Sentimentality softens the impact of 'Fried Green Tomatoes

A friend with a wife from the South reports that the regional dish known as "fried green tomatoes" is very good, but -- and it's a big but -- only if made with hard tomatoes.

And that's the problem with "Fried Green Tomatoes," the movie: It's made with soft tomatoes.


The soft tomatoes are the squishy sentimentality at center that dooms the movie to a timid course. It doesn't quite have the courage to face its own implications and so leaves the story that follows in a kind of blur apt to offend no one but equally incapable of moving anyone.

Based on Fannie Flagg's novel "Fried Green Tomatoes at the Whistle Stop Cafe," it's a tale of female bonding played out in two eras for ironic counterpoint: the more oppressive '30s, when the wrong remark might get you a visit from the boys in the white hoods, and the '90s, where the oppressors are less apt to belong to the klan of the Ku Klux as to the clan of the thin and beautiful -- especially if you are fat and not beautiful.


The framing story is set in a nursing home outside Birmingham, Ala., where the unloved Evelyn, a middle-aged porkola in polyester who never met a Snickers bar she didn't like, has been exiled to the visiting room by her lout of a husband and his senile aunt, and there makes the acquaintanceship of octogenarian Ninny Threadgoode. (If you don't like cute names like "Ninny Threadgoode," you better bail out now, because the ick has just begun.)

Ninny -- the ever radiant and wonderful Jessica Tandy -- is a yarn-spinner, a spell-weaver with Southern Bills Styron and Faulkner's gift for the well-turned phrase. In about an instant, she's got poor Evelyn (Kathy Bates) hopelessly enmeshed in the tangled gothic tale of her mysterious relative Idgie (ick!) Threadgoode and Idgie's best friend Ruth, back when the two women ran the Whistle Stop Cafe during the Depression. In fact the story begins on the day that Idgie is arrested for the murder of Ruth's husband and proceeds to go backward, forward, downside up and upside down from there until it solves the crime.

Seems that Idgie had always hated womanly things; put her in her party dress and she'll shred it in minutes. These tendencies accelerated after the death of her beloved older brother Buddy in a freak railway accident. Idgie was much happier when scrounging around in boots and trousers, smoking roll-your-owns, drinking 'shine and out-cursing and out-gambling all the boys down at the roadhouse. It takes some doing for the pretty little Mary Stuart Masterson to make this curiously androgynous character authentic, but generally she succeeds.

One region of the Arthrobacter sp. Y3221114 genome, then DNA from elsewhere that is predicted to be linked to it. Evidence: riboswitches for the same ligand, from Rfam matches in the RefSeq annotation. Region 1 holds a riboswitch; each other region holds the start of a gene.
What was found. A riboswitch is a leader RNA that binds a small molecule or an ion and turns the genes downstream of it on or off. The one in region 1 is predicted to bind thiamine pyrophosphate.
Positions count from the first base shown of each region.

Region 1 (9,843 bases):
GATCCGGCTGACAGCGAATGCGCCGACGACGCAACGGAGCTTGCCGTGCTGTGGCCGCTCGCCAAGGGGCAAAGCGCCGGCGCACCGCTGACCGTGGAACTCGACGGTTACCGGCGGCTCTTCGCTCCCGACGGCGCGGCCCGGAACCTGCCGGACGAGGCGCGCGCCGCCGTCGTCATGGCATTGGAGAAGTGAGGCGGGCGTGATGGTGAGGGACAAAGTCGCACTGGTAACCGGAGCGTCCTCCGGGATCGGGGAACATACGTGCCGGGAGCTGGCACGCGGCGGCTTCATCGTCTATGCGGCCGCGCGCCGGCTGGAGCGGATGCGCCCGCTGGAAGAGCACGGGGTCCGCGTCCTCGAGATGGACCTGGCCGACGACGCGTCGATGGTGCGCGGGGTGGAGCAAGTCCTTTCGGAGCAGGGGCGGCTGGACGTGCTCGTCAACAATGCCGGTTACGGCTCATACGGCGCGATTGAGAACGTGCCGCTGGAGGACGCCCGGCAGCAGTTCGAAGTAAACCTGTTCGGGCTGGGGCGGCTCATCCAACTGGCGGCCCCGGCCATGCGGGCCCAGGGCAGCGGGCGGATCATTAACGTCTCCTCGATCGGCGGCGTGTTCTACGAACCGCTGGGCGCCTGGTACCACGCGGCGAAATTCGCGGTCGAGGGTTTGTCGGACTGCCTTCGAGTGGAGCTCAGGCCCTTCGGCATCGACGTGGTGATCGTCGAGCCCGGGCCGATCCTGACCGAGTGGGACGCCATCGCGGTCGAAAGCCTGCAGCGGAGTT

Ruth is more conventional: She's the Southern girl as delicate damsel, perhaps a bit too perfect for this world -- a little of Melanie Wilkes -- and Mary-Louise Parker's performance is the triumph of the movie: She manages to turn Ruth sweet and vulnerable yet somehow wise without making her despicably precious.

Flagg in her novel was explicit as to certain realities. Clearly Ruth and Idgie are lesbians, and yet by their humanity and toughness, their love of their community and its inhabitants (of all colors, creeds and classes), they heroically transcended stereotype and some way held the little town of Whistle Stop together, on more than just their fried green tomatoes. In their neck of Alabama, they were civilization.

The director, Jon Avnet, prefers to gaze in other directions. The issue of sexuality is never broached, as if it doesn't exist and no one might wonder about it. The two are just mildly eccentric, affectionate friends and the whole relationship has a curiously dreamy quality to it. The relationship has been stripped of its heroicism and inserted into a less troubling tradition of (x eccentricity.

This seriously undercuts the humane message in the novel, which watched as the pudgy Evelyn learned from her gay sisters and became a stronger, more self-reliant woman. Avnet, by contrast, chooses to play this part of the story strictly for coarse laughs, and lets Bates turn Evelyn into an oafish comic character. The laughs are big -- especially when she crushes the Volkswagen of two snippy younger women who've treated her like pond scum -- but somehow the character's pathos and her salvation are undermined.

Other lapses mar the film. The solution to the mystery of who killed Ruth's horrid husband is abrupt as is the imposition of a sudden death by cancer to jack a little pathos into the story. Avnet has a wonderful feel for the sense of family and community that pervaded Whistle Stop in the '30s, and makes us mourn its passing and honor proud, decent Ninny as its last champion. But there's almost too much story for him to cram into two hours, and the movie feels both too long and too short at once.


'Fried Green Tomatoes'

Starring Jessica Tandy and Kathy Bates.

Directed by Jon Avnet.

Released by Universal.

Rated PG-13.